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elvis s. – it’s bigger than hip-hop

elvis s. – it’s bigger than hip-hop

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photo by steed media service

Rapper

Hip-hop
culture has the ability to transcend racial and language barriers,
influencing budding emcees from College Park to war-ravaged countries
all over the world. Born in the midst of a war in Bosnia, rapper Elvis
S. makes the powerful reach of hip-hop quite obvious.

“I was in Germany and didn’t speak good English. [Rappers] sounded so
cool,” says Elvis, recalling his initial experiences with the culture.
“When I was just a kid, I used to grab a radio, put batteries inside
and me and my boys would go down the street listening to the radio.
People used to laugh at us. I used to wear – in the summer -boots and
lift my pant leg up.” After leaving Bosnia, Elvis’s family sought
refuge in Germany. Being forced to survive on the meager assistance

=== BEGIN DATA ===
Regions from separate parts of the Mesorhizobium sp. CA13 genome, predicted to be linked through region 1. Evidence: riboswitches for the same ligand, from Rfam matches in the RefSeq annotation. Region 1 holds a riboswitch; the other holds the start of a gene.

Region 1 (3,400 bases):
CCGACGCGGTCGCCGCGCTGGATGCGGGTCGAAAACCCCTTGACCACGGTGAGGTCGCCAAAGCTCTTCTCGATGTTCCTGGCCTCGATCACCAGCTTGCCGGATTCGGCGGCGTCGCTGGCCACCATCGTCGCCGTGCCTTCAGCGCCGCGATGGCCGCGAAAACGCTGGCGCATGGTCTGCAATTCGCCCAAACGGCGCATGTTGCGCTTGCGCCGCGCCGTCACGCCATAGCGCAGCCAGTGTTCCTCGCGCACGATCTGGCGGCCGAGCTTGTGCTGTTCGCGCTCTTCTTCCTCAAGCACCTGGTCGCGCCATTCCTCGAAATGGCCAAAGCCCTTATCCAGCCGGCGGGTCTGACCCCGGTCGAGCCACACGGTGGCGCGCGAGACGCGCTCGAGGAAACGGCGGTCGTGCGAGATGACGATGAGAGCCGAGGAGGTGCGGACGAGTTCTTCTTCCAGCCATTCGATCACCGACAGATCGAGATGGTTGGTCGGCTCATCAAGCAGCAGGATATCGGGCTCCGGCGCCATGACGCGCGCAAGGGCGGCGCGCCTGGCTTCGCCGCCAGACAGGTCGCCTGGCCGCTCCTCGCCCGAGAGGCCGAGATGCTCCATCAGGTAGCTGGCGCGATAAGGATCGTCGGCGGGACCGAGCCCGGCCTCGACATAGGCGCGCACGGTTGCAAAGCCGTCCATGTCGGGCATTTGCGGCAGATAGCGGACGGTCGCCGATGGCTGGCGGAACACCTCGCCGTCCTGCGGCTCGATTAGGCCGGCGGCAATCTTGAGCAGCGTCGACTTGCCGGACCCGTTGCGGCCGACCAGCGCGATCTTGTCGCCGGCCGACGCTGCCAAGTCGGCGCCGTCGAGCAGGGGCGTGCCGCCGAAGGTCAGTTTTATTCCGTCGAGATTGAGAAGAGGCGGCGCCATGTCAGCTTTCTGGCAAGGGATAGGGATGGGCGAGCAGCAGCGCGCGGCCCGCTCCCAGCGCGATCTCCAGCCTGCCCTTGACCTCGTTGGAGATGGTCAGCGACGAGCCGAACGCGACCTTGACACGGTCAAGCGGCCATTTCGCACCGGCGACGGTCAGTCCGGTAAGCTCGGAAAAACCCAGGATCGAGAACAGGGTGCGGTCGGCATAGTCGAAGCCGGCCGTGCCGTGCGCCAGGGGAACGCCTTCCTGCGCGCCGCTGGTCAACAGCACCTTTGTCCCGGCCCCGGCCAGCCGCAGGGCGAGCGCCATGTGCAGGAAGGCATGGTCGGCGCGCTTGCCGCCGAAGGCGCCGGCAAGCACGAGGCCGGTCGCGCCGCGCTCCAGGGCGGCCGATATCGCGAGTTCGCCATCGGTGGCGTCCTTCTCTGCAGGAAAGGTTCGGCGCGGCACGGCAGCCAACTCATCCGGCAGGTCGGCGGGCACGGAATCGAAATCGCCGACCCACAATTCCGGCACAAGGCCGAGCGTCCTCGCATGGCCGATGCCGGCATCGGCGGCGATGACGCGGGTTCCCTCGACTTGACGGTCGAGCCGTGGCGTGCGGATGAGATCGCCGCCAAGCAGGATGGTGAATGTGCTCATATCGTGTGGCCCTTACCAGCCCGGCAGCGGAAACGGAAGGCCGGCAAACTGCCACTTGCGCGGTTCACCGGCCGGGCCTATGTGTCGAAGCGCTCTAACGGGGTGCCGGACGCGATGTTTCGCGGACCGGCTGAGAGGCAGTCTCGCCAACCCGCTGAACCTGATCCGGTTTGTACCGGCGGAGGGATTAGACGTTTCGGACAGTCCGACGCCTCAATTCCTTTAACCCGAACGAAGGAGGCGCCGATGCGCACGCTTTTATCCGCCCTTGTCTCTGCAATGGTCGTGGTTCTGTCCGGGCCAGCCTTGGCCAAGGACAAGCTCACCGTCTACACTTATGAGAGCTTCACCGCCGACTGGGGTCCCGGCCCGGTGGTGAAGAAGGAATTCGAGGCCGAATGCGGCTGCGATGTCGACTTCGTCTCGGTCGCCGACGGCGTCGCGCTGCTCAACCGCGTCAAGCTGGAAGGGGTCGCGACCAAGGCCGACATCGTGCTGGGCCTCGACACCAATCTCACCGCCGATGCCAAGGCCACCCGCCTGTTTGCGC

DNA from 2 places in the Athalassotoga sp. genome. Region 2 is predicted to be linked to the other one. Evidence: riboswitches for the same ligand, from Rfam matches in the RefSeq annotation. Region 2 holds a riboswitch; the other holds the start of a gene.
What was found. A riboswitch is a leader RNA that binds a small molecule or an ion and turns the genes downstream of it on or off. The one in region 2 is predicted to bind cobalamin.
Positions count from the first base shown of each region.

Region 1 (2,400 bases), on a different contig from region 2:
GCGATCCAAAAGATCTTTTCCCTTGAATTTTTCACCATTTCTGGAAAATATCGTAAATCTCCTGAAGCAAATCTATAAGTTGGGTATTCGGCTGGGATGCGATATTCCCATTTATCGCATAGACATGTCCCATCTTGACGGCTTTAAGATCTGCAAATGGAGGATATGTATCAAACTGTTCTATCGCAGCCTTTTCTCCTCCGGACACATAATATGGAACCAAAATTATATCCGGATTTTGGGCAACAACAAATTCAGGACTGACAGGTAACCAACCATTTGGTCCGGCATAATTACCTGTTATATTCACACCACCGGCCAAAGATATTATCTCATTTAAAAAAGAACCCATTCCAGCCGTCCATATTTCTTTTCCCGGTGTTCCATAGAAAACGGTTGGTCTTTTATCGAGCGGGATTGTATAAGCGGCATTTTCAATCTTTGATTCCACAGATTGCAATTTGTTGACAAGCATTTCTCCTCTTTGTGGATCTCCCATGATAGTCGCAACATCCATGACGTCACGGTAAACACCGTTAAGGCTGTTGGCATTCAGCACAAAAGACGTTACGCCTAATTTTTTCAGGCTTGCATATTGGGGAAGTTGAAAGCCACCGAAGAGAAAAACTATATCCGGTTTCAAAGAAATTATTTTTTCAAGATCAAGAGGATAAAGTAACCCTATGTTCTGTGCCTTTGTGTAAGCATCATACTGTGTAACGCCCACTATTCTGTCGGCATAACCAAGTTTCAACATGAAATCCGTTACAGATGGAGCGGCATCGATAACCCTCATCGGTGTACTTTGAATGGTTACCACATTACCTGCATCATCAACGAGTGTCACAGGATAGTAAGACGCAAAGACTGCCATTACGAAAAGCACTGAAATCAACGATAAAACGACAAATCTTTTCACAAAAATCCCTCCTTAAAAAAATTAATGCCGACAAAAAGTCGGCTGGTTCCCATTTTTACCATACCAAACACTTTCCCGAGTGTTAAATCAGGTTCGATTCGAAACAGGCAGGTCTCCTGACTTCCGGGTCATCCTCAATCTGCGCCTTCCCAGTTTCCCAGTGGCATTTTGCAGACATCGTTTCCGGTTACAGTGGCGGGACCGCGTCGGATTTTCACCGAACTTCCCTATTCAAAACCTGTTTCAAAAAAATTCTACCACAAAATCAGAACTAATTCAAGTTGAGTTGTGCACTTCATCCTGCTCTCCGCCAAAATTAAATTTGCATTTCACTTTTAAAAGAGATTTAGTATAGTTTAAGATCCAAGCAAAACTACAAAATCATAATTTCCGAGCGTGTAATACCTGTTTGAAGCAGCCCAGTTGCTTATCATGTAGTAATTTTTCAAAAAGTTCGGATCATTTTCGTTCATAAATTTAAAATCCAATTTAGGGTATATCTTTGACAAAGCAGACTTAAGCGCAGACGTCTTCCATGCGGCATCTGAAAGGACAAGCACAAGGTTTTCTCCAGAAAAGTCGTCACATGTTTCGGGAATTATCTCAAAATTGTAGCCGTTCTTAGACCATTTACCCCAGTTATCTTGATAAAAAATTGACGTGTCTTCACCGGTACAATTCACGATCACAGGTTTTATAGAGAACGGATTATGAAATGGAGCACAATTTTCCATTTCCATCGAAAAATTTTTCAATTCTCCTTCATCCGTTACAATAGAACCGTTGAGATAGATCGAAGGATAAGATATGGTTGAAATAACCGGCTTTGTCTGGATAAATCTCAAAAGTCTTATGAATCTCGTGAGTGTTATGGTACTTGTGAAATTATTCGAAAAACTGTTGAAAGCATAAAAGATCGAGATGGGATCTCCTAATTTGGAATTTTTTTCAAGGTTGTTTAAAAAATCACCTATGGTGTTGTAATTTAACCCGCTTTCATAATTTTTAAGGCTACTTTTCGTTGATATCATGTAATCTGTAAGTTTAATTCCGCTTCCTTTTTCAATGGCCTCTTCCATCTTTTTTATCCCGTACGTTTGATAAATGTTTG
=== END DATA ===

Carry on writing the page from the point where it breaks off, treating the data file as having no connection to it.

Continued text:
that Germany provided to refugees, Elvis resorted to robbing wealthier
Germans and carrying a gun in his waistband at just 11 years old.

After some tough times, Elvis’ path led him to America “In Europe,
America is like a dream,” he says. “They don’t know when you come over
here, not everybody is famous. Everybody thinks when you come to
America, you’re big already. You have to hustle hard.” “I’m different
from all of these other rappers,” he adds. “I rap in three languages –
Bosnian, German and English. I’m ready for three different albums in
three different languages. I really keep it honest and [tell] the truth
about my life and what’s going on out there in the world.”

In
addition to recording music, Elvis is in the process of developing a
clothing line and shooting a new video. “My next album is coming out
pretty soon,” says Elvis. “I’m working on my third video. It’s going to
be pretty big. I’m going to have airplanes . Lamborghinis. I [will]
probably shoot it at the Velvet Room [nightclub].” –adam jones